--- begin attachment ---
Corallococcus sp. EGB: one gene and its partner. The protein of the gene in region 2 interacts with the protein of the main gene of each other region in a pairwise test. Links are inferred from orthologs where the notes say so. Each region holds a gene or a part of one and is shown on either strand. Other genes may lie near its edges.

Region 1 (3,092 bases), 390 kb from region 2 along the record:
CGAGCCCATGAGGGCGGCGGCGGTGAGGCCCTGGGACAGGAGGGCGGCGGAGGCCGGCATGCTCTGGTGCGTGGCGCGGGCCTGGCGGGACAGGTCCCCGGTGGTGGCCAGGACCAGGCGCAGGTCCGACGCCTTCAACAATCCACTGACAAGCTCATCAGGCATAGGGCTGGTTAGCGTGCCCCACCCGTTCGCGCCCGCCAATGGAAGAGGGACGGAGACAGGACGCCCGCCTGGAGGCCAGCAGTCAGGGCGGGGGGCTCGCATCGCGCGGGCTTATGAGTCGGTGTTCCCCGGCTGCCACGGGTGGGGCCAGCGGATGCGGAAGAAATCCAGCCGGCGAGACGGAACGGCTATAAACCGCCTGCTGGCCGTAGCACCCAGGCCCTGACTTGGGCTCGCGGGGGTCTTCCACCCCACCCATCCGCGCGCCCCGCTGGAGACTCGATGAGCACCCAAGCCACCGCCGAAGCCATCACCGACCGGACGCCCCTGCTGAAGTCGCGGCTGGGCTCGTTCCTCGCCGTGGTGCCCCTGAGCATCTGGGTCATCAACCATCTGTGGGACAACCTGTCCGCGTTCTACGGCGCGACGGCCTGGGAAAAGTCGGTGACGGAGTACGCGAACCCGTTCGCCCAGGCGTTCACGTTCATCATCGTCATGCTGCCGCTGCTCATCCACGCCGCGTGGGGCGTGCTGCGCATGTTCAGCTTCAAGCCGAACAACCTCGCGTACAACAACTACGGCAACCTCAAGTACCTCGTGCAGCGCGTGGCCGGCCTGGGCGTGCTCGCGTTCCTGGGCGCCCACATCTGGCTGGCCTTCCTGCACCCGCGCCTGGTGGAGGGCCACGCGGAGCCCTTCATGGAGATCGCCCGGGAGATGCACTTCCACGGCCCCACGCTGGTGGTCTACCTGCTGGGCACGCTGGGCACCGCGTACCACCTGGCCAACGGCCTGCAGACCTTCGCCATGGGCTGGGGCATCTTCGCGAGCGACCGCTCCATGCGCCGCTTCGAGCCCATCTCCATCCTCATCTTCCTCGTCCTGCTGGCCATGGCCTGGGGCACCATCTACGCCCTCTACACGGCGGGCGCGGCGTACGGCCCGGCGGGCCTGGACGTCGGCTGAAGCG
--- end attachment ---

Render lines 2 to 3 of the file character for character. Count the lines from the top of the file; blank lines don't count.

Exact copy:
Region 1 (3,092 bases), 390 kb from region 2 along the record:
CGAGCCCATGAGGGCGGCGGCGGTGAGGCCCTGGGACAGGAGGGCGGCGGAGGCCGGCATGCTCTGGTGCGTGGCGCGGGCCTGGCGGGACAGGTCCCCGGTGGTGGCCAGGACCAGGCGCAGGTCCGACGCCTTCAACAATCCACTGACAAGCTCATCAGGCATAGGGCTGGTTAGCGTGCCCCACCCGTTCGCGCCCGCCAATGGAAGAGGGACGGAGACAGGACGCCCGCCTGGAGGCCAGCAGTCAGGGCGGGGGGCTCGCATCGCGCGGGCTTATGAGTCGGTGTTCCCCGGCTGCCACGGGTGGGGCCAGCGGATGCGGAAGAAATCCAGCCGGCGAGACGGAACGGCTATAAACCGCCTGCTGGCCGTAGCACCCAGGCCCTGACTTGGGCTCGCGGGGGTCTTCCACCCCACCCATCCGCGCGCCCCGCTGGAGACTCGATGAGCACCCAAGCCACCGCCGAAGCCATCACCGACCGGACGCCCCTGCTGAAGTCGCGGCTGGGCTCGTTCCTCGCCGTGGTGCCCCTGAGCATCTGGGTCATCAACCATCTGTGGGACAACCTGTCCGCGTTCTACGGCGCGACGGCCTGGGAAAAGTCGGTGACGGAGTACGCGAACCCGTTCGCCCAGGCGTTCACGTTCATCATCGTCATGCTGCCGCTGCTCATCCACGCCGCGTGGGGCGTGCTGCGCATGTTCAGCTTCAAGCCGAACAACCTCGCGTACAACAACTACGGCAACCTCAAGTACCTCGTGCAGCGCGTGGCCGGCCTGGGCGTGCTCGCGTTCCTGGGCGCCCACATCTGGCTGGCCTTCCTGCACCCGCGCCTGGTGGAGGGCCACGCGGAGCCCTTCATGGAGATCGCCCGGGAGATGCACTTCCACGGCCCCACGCTGGTGGTCTACCTGCTGGGCACGCTGGGCACCGCGTACCACCTGGCCAACGGCCTGCAGACCTTCGCCATGGGCTGGGGCATCTTCGCGAGCGACCGCTCCATGCGCCGCTTCGAGCCCATCTCCATCCTCATCTTCCTCGTCCTGCTGGCCATGGCCTGGGGCACCATCTACGCCCTCTACACGGCGGGCGCGGCGTACGGCCCGGCGGGCCTGGACGTCGGCTGAAGCG